Is There Really An App for That?

A Review of Technology That is Intended to Help Protect Against Sexual Assault


By Carlie Bacon

The recent case about Brock Turner sexually assaulting a woman at a Stanford party has cause major outrage and has revived an ongoing public discussion about rape culture, victim blaming, and other important issues.

There’s no doubt that sexual assault is a serious and widespread problem on college campuses and around the world.  The National Sexual Violence Resource Center states that in the U.S., 20 percent of women and about 1.4 percent of men will be raped at some point in their lives, with those numbers skyrocketing when factoring in other forms of sexual violence as well as LGBTQ people.  Incidences are probably much greater in number, as rape is the most under-reported crime.

Over the last few years, app developers and innovators believe they have devised ways to help people protect themselves against sexual assault.

Many of the recent designs are fashion-focused.  ROAR for Good is a company that has designed and marketed jewelry that is designed to reduce assaults.  The button-sized piece can be worn as a necklace pendant or as a pin.  When in need, the wearer presses a panic button that emits a loud alarm and sends distress texts with GPS location to “emergency contacts” (friends and family).

A company out of the Netherlands called Pearltect is designing jewelry that, when activated, produces an odiferous substance to deter sexual activity, and a tracking compound that can link the perpetrator to the crime scene.

Undercover Colors, a start-up comprised of North Carolina State University students, is in the process of bringing to market a nail polish that changes color when it comes into contact with common date rape drugs.  The wearer swirls a coated nail in a drink to determine if such a drug is present.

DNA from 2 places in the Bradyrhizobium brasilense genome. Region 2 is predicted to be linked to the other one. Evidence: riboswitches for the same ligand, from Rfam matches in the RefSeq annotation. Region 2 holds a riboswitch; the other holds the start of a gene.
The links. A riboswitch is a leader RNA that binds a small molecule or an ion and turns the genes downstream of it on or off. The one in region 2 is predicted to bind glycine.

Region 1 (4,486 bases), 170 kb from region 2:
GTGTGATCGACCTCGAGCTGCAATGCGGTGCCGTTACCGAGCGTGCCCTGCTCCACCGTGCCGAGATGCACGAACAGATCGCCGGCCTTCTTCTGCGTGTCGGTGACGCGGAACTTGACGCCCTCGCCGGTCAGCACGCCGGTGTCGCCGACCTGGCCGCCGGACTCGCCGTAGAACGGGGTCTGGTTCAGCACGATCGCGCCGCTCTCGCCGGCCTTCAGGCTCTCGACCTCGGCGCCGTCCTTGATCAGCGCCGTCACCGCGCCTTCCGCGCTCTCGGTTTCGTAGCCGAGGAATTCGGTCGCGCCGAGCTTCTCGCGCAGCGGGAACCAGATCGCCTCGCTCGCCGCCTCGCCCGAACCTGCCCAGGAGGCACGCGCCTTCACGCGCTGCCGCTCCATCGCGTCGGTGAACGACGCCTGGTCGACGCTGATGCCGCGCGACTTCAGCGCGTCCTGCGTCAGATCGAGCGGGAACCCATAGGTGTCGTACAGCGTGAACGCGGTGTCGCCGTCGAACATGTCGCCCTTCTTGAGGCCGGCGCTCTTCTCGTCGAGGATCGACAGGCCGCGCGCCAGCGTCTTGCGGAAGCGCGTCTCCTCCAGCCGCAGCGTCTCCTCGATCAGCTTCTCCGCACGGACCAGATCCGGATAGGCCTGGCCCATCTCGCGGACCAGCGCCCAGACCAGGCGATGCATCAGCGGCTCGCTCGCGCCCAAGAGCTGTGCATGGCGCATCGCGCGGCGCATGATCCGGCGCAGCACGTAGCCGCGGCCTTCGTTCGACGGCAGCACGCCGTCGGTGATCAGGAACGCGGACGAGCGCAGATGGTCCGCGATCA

And let’s not forget the simpler, controversial, but nevertheless innovative, Rape-aXe, The “anti-rape condom” is a barbed, rubber device that women may wear to cut short an assault.

Critics voice concerns about, among other things, the effectiveness of such personal protection devices against the reality of rape: 92 percent of rapes are committed by people familiar to the victim.  Critics also argue against the innovations’ exclusiveness to people who can afford to pay.

In addition to wearable devices, personal safety apps like PanicGuard, MyForce, and OnWatchOnCampus offer various features.

India recently announced its plans to mandate technological crime prevention.  Beginning in 2017, all mobile phones in India must include a panic button.  These new phones will be pre-configured to send a distress signal to family members or the police when the user presses the power button three times in succession.  In 2018, all phones will need to be equipped with GPS.

Despite U.S. law enforcement’s research and implementation of numerous technological innovations in preventing and policing crime, it does not seem that much attention has been devoted to improving ways for the public to communicate with law enforcement.  For instance, text messaging from mobile phones has been available to the public since 1993.  Fast-forward over twenty years, and the Federal Communications Commission reports that “text-to-911” is only available in certain markets where call centers “have elected to accept emergency text messages from the public.”

While apps and gadgets can never solve the underlying issue of sexual violence, they may provide some help in preventing certain instances.  It will be interesting to see how much the public sector includes private sector innovations (even basic stuff like texting) into its crime prevention and policing repertoire.

Image source: GSU.EDU


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